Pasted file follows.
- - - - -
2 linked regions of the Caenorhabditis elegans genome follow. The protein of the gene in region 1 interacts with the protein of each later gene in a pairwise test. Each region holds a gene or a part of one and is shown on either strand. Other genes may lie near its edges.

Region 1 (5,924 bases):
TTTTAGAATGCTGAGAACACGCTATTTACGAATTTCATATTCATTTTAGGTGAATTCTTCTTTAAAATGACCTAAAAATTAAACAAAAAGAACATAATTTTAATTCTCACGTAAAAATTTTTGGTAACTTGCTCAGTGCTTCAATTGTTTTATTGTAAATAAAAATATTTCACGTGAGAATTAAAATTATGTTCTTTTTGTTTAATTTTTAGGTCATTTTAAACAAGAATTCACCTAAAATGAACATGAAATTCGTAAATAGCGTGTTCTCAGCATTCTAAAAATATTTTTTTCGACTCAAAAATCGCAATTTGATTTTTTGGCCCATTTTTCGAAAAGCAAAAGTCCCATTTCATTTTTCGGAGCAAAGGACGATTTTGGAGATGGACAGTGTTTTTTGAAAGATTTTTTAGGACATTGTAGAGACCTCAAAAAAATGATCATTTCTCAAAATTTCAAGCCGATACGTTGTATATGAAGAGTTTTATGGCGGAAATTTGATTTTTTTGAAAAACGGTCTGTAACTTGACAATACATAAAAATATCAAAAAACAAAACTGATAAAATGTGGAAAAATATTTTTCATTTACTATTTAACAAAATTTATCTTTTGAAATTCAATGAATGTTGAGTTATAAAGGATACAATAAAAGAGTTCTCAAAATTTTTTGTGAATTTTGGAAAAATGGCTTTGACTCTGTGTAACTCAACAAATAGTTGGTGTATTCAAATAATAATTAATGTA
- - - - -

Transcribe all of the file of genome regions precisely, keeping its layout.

2 linked regions of the Caenorhabditis elegans genome follow. The protein of the gene in region 1 interacts with the protein of each later gene in a pairwise test. Each region holds a gene or a part of one and is shown on either strand. Other genes may lie near its edges.

Region 1 (5,924 bases):
TTTTAGAATGCTGAGAACACGCTATTTACGAATTTCATATTCATTTTAGGTGAATTCTTCTTTAAAATGACCTAAAAATTAAACAAAAAGAACATAATTTTAATTCTCACGTAAAAATTTTTGGTAACTTGCTCAGTGCTTCAATTGTTTTATTGTAAATAAAAATATTTCACGTGAGAATTAAAATTATGTTCTTTTTGTTTAATTTTTAGGTCATTTTAAACAAGAATTCACCTAAAATGAACATGAAATTCGTAAATAGCGTGTTCTCAGCATTCTAAAAATATTTTTTTCGACTCAAAAATCGCAATTTGATTTTTTGGCCCATTTTTCGAAAAGCAAAAGTCCCATTTCATTTTTCGGAGCAAAGGACGATTTTGGAGATGGACAGTGTTTTTTGAAAGATTTTTTAGGACATTGTAGAGACCTCAAAAAAATGATCATTTCTCAAAATTTCAAGCCGATACGTTGTATATGAAGAGTTTTATGGCGGAAATTTGATTTTTTTGAAAAACGGTCTGTAACTTGACAATACATAAAAATATCAAAAAACAAAACTGATAAAATGTGGAAAAATATTTTTCATTTACTATTTAACAAAATTTATCTTTTGAAATTCAATGAATGTTGAGTTATAAAGGATACAATAAAAGAGTTCTCAAAATTTTTTGTGAATTTTGGAAAAATGGCTTTGACTCTGTGTAACTCAACAAATAGTTGGTGTATTCAAATAATAATTAATGTA